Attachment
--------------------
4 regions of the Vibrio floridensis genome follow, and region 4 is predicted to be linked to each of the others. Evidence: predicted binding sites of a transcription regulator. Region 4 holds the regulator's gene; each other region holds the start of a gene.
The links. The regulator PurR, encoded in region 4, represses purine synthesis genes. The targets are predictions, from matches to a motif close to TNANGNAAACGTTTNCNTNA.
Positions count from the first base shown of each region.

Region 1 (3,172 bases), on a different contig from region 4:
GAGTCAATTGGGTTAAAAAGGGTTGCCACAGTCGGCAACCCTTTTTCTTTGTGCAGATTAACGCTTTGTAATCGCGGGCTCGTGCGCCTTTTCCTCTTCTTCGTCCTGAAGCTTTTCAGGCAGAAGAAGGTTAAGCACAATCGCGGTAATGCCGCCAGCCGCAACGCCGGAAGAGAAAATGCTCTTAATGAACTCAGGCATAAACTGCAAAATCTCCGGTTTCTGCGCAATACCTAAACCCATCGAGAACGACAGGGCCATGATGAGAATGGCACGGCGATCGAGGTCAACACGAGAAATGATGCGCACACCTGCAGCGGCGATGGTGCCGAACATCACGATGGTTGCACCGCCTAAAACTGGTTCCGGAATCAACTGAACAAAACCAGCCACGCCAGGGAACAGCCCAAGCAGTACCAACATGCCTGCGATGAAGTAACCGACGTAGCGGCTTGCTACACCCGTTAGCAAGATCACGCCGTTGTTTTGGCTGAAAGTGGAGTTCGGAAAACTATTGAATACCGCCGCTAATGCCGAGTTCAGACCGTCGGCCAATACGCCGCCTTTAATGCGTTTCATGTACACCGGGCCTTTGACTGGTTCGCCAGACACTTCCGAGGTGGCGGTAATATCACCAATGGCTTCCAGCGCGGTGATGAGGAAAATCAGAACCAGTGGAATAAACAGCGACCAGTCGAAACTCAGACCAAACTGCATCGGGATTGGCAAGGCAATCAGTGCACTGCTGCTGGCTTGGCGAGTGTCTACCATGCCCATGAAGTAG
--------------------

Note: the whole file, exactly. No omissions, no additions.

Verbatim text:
4 regions of the Vibrio floridensis genome follow, and region 4 is predicted to be linked to each of the others. Evidence: predicted binding sites of a transcription regulator. Region 4 holds the regulator's gene; each other region holds the start of a gene.
The links. The regulator PurR, encoded in region 4, represses purine synthesis genes. The targets are predictions, from matches to a motif close to TNANGNAAACGTTTNCNTNA.
Positions count from the first base shown of each region.

Region 1 (3,172 bases), on a different contig from region 4:
GAGTCAATTGGGTTAAAAAGGGTTGCCACAGTCGGCAACCCTTTTTCTTTGTGCAGATTAACGCTTTGTAATCGCGGGCTCGTGCGCCTTTTCCTCTTCTTCGTCCTGAAGCTTTTCAGGCAGAAGAAGGTTAAGCACAATCGCGGTAATGCCGCCAGCCGCAACGCCGGAAGAGAAAATGCTCTTAATGAACTCAGGCATAAACTGCAAAATCTCCGGTTTCTGCGCAATACCTAAACCCATCGAGAACGACAGGGCCATGATGAGAATGGCACGGCGATCGAGGTCAACACGAGAAATGATGCGCACACCTGCAGCGGCGATGGTGCCGAACATCACGATGGTTGCACCGCCTAAAACTGGTTCCGGAATCAACTGAACAAAACCAGCCACGCCAGGGAACAGCCCAAGCAGTACCAACATGCCTGCGATGAAGTAACCGACGTAGCGGCTTGCTACACCCGTTAGCAAGATCACGCCGTTGTTTTGGCTGAAAGTGGAGTTCGGAAAACTATTGAATACCGCCGCTAATGCCGAGTTCAGACCGTCGGCCAATACGCCGCCTTTAATGCGTTTCATGTACACCGGGCCTTTGACTGGTTCGCCAGACACTTCCGAGGTGGCGGTAATATCACCAATGGCTTCCAGCGCGGTGATGAGGAAAATCAGAACCAGTGGAATAAACAGCGACCAGTCGAAACTCAGACCAAACTGCATCGGGATTGGCAAGGCAATCAGTGCACTGCTGCTGGCTTGGCGAGTGTCTACCATGCCCATGAAGTAG